The Professor's History Lesson: Atomic Energy Act and Beyond

The Professor's History Lessons share amazing moments in the history of energy, electricity, and sustainable development. We hope these brief looks back in history will teach you something new and give you a greater appreciation for the energy used in your daily lives.

Today, we use nuclear energy to generate much of our electricity. Nuclear energy is a powerful type of energy found throughout the universe. While it is normally created by stars, we’re able to create nuclear energy ourselves and use that energy to generate electricity. While nuclear power plants function much like fossil fuel power plants (in that they use energy to heat water and use the steam created from that reaction to turn a turbine that generates electricity), there is no combustion in a nuclear power plant. Instead, nuclear energy is created by the fission of uranium atoms (smashing uranium atoms into each other). We are able to do this safely and effectively thanks in part to the Atomic Energy Act, which was created in 1946.

This week in history marks the amendment of the original Atomic Energy Act, which is now more commonly known as the Atomic Energy Act of 1954. The amendments to the original Atomic Energy Act provide expanded non-governmental access to information about the generation and use of nuclear energy, thereby enabling the commercialization of nuclear energy to generate electricity. The reason for the 8-year delay was because the government had significant safety and security concerns (After all, the original Atomic Energy Act was passed on the heels of World War II, which saw the first and only use of atomic weapons in warfare and demonstrated for the world the potentially devastating power nuclear energy can create.). So the Atomic Energy Act established guidelines for the construction of nuclear power plants and safe generation of electricity from nuclear energy.

But who oversees this process? Well, that would be the Nuclear Regulatory Commission, which oversees the generation and use of nuclear energy to protect the public from a nuclear leak and other accidents.

And the Nuclear Regulatory Commission’s regulations are very important. As you may recall from recent history, a thermonuclear event can have devastating consequences. Thankfully, there haven’t been any recent safety concerns in the United States, and only three major accidents in the history of commercial nuclear power (at Chernobyl, Fukushima, and Three Mile Island).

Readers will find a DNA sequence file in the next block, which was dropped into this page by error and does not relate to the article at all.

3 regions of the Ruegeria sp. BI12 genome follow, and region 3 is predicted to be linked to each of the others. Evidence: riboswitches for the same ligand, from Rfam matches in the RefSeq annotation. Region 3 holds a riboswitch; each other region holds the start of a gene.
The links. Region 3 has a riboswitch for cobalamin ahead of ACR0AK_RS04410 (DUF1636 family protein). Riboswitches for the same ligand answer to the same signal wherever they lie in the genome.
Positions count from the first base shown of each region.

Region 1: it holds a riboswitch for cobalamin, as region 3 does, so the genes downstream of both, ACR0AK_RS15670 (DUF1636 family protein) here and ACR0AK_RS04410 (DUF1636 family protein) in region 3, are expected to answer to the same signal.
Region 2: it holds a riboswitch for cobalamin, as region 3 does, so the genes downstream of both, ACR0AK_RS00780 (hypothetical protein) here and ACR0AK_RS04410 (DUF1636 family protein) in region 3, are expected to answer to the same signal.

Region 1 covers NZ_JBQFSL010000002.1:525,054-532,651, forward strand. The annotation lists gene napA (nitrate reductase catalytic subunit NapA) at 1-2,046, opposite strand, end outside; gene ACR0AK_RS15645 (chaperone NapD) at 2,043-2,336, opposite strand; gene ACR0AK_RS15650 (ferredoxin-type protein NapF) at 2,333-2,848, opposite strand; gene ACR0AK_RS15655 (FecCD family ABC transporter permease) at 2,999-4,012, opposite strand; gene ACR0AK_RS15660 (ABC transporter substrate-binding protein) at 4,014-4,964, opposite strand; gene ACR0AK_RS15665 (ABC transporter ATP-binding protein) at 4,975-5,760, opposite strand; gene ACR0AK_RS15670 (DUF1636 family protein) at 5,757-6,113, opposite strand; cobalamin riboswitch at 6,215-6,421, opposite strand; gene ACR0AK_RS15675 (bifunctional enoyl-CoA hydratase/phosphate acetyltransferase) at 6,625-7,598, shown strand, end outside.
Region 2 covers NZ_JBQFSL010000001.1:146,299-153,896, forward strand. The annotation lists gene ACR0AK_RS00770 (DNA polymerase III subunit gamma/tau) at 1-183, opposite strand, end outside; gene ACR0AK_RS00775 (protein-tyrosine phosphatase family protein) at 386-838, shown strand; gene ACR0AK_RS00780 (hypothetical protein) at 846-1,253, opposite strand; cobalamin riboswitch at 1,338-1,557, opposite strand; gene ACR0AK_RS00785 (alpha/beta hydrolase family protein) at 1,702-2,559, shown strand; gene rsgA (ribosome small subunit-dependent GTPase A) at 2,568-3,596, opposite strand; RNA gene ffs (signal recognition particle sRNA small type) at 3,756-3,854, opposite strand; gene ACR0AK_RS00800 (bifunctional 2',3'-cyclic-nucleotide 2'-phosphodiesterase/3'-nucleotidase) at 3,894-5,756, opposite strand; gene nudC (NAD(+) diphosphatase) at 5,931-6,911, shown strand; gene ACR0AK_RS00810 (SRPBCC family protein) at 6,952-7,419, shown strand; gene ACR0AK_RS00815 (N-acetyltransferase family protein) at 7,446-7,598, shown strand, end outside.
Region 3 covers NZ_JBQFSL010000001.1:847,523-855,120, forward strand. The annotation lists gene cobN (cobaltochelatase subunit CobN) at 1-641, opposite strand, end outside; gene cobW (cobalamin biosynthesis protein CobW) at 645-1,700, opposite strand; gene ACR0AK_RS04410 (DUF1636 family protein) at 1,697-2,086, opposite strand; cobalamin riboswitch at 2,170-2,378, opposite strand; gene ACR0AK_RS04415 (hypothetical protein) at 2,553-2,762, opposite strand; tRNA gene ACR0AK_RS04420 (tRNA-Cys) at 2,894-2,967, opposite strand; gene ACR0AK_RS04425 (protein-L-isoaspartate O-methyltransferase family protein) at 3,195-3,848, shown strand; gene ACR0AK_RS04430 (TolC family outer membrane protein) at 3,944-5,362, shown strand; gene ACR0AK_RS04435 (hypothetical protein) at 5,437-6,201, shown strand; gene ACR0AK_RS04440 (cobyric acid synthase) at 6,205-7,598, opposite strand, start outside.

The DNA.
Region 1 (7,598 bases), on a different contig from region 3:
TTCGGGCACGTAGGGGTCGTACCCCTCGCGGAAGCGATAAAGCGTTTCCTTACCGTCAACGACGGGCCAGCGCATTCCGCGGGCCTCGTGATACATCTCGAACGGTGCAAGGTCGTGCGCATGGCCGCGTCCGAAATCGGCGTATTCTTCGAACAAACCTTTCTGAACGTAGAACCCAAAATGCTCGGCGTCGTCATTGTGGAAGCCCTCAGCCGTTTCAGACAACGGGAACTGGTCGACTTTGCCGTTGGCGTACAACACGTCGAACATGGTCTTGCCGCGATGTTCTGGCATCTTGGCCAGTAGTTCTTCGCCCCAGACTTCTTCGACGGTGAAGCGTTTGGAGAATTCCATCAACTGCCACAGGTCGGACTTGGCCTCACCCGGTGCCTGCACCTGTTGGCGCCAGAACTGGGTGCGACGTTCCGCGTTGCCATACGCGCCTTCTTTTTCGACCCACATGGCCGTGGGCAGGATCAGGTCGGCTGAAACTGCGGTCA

The World Nuclear Association, an international leader in the industry, puts the world’s safety record into perspective on its website, which states that “These are the only major accidents to have occurred in over 16,000 cumulative reactor-years of commercial nuclear power operation in 33 countries,” and “The evidence over six decades shows that nuclear power is a safe means of generating electricity.”

Like the majority of the global power plant community, the United States has a strong safety record. In fact, our record dates back to 1951 with the U.S.’s first nuclear power plant. And today there are 60 commercial nuclear power plants in the U.S. with 100 nuclear reactors in 30 different states, reports the U.S. Department of Energy’s Energy Information Administration. Texas is home to four nuclear reactors: two in Bay City, which is 90 miles southwest of Houston, and two in Glen Rose just 40 miles southwest of Fort Worth.  While nuclear energy isn’t technically a “green” source of energy, these four reactors actually help produce about 49.4 percent of Texas’s carbon-free electricity.

If you really want to go “green,” though, check out Brilliant Energy’s Brilliant Green energy plan, which offers 100 percent renewable content. To learn more about Brilliant Green and our other plans, visit brilliantenergy.com and click on the Our Rates button.